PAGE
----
Type 1 Keto

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Nutritional ketosis is well-tolerated, even in Type 1 Diabetes; a proof-of-concept study:

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Eight people covered a distance of 100 miles, over five days, with zero calories, to gather information to re-think diabetes management.

This was a thoroughly researched and planned activity to primarily explore the safety and physiological effects of ketosis in people with or without diabetes. We hope you find that this unique science project stimulates your interest. It is not a recommendation to do similar.

Overview

The Task:

A group of 8 runners, two with Type 1 Diabetes (T1D), and including Olympic athlete James Cracknell, have covered 100 miles over five days, between Henley and Bristol, consuming zero calories. The Zero Five 100 challenge was set up by Dr Ian Lake, who has Type 1 Diabetes (T1D), aiming to explore the safety and effectiveness of fueling from stored body fat during a five days fasting and endurance exercise.

This project was built on existing research, which has shown that low carbohydrate lifestyle results in a metabolic shift from carbohydrate to fat metabolism, when the body’s main fuel source is fat and ketones rather than glucose. This has been shown to stabilise blood glucose levels and reduce the need for insulin treatment in diabetes. Nutritional ketosis is a physiological response to a high fat, low carbohydrate diet, and it is not to be confused with diabetic ketoacidosis, which is the result of poorly controlled diabetes.

It is not the intention to present this project as validation of cessation of eating for those with eating disorders. Eating disorders require specialist management well beyond the findings of this project. Neither is it a recommendation to anyone to copy the method . This project required careful planning over several months and no one in the group intends to repeat it.

An endurance event was chosen to demonstrate how fat metabolism can be used as an alternative to traditional carbohydrate-based fuelling in a group of volunteers. A detailed series of metabolic tests and health checks along the way made this a serious scientific endeavour. This was a data-gathering exercise to explore the science and will produce informative media for the public via written results and articles for academia and mainstream media, YouTube videos, film, and a website.

The safety of the project was carefully planned and monitored by the team’s experts, who have considerable experience in low carbohydrate lifestyle from a variety of backgrounds.

The Team:

  • Dr Ian Lake, GP with Type 1 Diabetes.
  • Jon Furniss, Engineer with Type 1 Diabetes.
  • James Cracknell, Olympic Athlete and Journalist.
  • Dr Trudi Deakin, Dietitian.
  • Dr Ali Ibrahim, Consultant Psychiatrist.
  • Gayle Gerry, NHS Practice Nurse.
  • Steve Bennett, Businessman (Primal Living).
  • Jake Thompson, Businessman on a ketogenic diet weight programme.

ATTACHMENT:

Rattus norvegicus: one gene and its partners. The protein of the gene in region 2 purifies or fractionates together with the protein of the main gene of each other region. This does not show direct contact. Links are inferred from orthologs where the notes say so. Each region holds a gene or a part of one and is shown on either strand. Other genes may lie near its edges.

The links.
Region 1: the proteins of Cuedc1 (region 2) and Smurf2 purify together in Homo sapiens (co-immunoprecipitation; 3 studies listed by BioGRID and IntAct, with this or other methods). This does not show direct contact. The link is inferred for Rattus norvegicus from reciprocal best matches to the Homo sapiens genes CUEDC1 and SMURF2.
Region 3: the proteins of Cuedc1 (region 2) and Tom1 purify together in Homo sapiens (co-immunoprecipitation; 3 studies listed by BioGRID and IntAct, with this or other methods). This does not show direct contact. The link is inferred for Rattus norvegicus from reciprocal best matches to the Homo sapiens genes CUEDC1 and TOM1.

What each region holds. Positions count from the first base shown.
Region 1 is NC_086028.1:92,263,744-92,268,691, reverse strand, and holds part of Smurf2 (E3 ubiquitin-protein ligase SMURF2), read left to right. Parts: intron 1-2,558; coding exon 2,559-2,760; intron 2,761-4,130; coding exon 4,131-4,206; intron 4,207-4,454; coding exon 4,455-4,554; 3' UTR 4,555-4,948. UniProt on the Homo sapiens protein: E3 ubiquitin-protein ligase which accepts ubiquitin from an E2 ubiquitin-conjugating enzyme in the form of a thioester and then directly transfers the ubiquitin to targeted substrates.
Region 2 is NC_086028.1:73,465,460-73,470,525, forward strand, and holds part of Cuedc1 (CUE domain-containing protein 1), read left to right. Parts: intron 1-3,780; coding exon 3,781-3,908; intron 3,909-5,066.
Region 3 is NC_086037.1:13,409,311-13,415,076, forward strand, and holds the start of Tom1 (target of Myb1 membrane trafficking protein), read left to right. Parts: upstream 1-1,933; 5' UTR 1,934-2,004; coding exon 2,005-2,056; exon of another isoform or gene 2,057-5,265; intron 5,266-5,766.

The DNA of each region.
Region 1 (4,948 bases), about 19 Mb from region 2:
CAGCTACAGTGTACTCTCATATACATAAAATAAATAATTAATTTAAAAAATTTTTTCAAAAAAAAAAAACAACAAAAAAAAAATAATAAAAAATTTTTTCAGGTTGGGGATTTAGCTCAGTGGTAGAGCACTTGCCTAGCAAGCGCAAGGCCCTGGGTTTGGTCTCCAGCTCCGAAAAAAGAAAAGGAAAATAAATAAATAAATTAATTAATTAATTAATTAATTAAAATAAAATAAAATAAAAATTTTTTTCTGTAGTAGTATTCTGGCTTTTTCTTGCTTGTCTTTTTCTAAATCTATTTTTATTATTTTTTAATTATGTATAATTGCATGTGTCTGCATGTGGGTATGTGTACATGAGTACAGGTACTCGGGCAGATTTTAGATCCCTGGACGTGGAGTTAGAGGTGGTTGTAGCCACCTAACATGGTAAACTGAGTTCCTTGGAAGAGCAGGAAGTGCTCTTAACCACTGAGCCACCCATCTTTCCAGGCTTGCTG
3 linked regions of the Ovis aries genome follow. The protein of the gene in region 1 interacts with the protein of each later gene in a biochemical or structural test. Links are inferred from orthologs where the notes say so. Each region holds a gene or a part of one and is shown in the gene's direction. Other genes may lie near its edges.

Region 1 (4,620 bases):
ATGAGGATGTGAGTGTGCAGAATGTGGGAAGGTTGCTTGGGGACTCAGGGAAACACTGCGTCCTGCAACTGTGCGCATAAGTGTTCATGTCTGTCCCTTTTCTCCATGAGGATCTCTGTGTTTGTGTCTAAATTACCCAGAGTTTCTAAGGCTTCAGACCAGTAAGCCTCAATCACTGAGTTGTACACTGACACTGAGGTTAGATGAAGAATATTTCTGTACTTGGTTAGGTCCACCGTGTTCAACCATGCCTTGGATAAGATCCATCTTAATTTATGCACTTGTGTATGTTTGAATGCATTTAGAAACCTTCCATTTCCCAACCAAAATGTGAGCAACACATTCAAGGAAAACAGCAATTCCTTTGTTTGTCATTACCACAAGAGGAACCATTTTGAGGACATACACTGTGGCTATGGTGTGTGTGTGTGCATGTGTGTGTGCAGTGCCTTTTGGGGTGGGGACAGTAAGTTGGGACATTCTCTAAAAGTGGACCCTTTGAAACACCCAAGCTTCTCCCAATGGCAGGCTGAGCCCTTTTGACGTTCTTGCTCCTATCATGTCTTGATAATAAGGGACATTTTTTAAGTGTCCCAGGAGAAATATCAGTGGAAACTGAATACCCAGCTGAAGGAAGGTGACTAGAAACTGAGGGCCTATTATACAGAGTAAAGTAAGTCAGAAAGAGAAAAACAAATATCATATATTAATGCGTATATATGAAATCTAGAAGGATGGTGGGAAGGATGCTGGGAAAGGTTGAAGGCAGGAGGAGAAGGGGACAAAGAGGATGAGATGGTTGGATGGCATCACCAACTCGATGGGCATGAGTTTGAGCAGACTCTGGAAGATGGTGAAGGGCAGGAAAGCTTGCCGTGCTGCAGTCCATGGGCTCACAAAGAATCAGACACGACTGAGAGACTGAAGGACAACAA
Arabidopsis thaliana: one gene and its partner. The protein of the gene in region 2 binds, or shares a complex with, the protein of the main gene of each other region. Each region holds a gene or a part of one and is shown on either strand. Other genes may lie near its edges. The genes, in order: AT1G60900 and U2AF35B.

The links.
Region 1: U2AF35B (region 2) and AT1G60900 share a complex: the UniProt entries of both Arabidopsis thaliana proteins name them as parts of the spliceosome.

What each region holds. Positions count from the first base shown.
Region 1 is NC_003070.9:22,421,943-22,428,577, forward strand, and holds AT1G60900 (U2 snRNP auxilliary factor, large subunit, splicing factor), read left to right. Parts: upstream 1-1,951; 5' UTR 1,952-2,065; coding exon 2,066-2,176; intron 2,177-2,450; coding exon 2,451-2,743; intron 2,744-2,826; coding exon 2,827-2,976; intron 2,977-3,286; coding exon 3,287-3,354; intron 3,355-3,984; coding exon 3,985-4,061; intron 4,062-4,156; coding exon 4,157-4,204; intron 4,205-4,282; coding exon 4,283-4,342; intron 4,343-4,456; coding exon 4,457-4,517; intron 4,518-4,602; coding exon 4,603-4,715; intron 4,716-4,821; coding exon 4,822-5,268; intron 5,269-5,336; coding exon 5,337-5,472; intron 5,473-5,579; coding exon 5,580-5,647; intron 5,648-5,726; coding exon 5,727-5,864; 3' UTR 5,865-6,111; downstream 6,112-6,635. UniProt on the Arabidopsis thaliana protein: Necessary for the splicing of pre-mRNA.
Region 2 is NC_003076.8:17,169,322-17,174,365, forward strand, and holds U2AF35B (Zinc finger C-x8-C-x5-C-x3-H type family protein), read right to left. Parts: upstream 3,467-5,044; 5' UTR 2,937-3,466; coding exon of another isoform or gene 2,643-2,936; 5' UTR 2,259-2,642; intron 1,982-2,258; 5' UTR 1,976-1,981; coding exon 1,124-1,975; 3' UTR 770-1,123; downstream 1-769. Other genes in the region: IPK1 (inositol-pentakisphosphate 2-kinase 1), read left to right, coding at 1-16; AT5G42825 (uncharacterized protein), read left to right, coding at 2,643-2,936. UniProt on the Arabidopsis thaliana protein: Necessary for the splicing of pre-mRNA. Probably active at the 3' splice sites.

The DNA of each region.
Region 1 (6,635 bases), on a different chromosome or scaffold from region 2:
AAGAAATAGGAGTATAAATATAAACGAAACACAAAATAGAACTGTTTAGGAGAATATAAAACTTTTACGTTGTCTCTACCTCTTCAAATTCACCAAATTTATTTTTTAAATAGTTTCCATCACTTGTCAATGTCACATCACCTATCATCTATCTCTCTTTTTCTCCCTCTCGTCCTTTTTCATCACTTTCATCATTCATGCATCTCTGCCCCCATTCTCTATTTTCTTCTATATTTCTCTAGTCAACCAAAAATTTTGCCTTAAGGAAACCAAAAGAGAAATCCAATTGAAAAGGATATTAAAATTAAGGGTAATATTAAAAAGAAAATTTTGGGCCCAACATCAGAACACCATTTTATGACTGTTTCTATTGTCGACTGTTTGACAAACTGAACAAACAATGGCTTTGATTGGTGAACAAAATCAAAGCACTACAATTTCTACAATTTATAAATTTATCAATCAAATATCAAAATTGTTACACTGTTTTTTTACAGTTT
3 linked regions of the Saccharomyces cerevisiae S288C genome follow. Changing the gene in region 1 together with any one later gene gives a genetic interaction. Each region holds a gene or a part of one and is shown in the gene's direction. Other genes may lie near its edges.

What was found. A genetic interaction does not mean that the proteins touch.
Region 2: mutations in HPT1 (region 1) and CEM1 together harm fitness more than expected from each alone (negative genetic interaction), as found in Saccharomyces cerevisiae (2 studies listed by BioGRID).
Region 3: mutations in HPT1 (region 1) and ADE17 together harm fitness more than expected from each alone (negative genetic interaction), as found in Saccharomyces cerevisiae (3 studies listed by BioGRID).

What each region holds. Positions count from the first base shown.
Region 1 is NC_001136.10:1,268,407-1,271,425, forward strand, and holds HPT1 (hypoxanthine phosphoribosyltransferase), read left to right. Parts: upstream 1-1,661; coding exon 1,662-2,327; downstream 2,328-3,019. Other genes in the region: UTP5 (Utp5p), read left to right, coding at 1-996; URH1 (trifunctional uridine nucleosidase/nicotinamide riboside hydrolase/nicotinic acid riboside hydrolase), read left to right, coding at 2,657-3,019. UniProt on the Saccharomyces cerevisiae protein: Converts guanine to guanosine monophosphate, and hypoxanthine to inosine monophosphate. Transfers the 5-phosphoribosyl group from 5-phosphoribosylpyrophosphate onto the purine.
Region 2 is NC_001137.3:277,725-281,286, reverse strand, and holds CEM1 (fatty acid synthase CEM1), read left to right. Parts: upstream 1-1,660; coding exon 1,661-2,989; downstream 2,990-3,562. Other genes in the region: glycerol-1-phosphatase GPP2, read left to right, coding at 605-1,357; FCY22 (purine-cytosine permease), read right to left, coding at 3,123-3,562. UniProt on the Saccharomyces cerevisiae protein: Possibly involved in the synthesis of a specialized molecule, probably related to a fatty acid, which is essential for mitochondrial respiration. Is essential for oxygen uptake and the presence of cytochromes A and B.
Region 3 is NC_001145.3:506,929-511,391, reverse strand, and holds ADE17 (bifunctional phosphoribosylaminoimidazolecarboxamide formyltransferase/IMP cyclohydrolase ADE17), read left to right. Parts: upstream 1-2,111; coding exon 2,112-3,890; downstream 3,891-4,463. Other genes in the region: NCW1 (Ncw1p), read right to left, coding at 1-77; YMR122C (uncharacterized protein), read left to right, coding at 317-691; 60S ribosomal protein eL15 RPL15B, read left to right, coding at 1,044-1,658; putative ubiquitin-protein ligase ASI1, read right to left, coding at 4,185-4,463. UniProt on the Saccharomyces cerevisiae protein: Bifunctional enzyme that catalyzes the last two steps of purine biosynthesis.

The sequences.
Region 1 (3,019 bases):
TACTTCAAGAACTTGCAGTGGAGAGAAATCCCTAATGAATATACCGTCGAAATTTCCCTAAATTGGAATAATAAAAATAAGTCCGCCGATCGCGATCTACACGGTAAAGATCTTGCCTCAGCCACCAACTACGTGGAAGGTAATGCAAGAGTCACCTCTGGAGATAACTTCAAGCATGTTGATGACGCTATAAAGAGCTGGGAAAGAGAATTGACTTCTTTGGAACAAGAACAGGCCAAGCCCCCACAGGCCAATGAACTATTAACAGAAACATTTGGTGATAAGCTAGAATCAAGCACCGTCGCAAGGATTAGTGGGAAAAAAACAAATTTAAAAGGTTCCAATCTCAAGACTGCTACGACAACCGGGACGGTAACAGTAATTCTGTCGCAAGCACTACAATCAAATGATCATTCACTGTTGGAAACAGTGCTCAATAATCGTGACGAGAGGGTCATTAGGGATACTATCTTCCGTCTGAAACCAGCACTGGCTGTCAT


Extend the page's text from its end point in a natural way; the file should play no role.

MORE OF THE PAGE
All individuals were physically and mentally fit, and well nourished. They had trained in both fasting techniques, and in covering the distanced needed per day. Individuals were free to cease participation at any time. All volunteers completed the project safely and well, in high spirits.

Disclaimer: The team are not advocating anyone to undertake such a project themselves. Neither are they advocating that this is an optimal or desirable form of activity. It was an experiment in metabolic performance. This was not a test to assess the limits of human performance. Nor was it an experiment in starvation. There are significant differences between fasting and starvation. Fasting is time delayed eating in well-nourished individuals, as opposed to starvation which results in nutritional deficiencies and malnutrition.

The Route:

From Henley on Thames to Bristol following the River Thames and Kennet & Avon Canal. The project took place from 19th to 23rd September 2020.

Rationale:

A ketogenic diet (< 50g carbs per day) observed over a period > 2-4 weeks puts the body into fat-burning mode, allowing access to a large and (in our society) increasingly untapped reservoir of energy.  Participants with diabetes have shown a ketogenic diet can be used to control diabetes and improve metabolic health in patients more effectively than the current medical nutritional advice.  All types of diabetes affect 8% of the population (5 million people) in the UK at the cost of £10billion/yr. The situation with Type 2 (T2D) is predicted to even get worse.  Fewer than 10% of people with T1D reach the NICE guideline target with conventional management (National Diabetes Audit), whilst 90% achieve it on a ketogenic diet (Lennerz-Ludwig). https://pubmed.ncbi.nlm.nih.gov/29735574/ Hence, there are evidence-based alternatives to standard care available, and we need a radical re-think of how we manage the condition.  So, this applies to the general population and especially crucial for pandemic preparedness in 2020 given significant co-morbidities for Covid19 are metabolically driven (obesity, high blood pressure, diabetes, cardiovascular disease).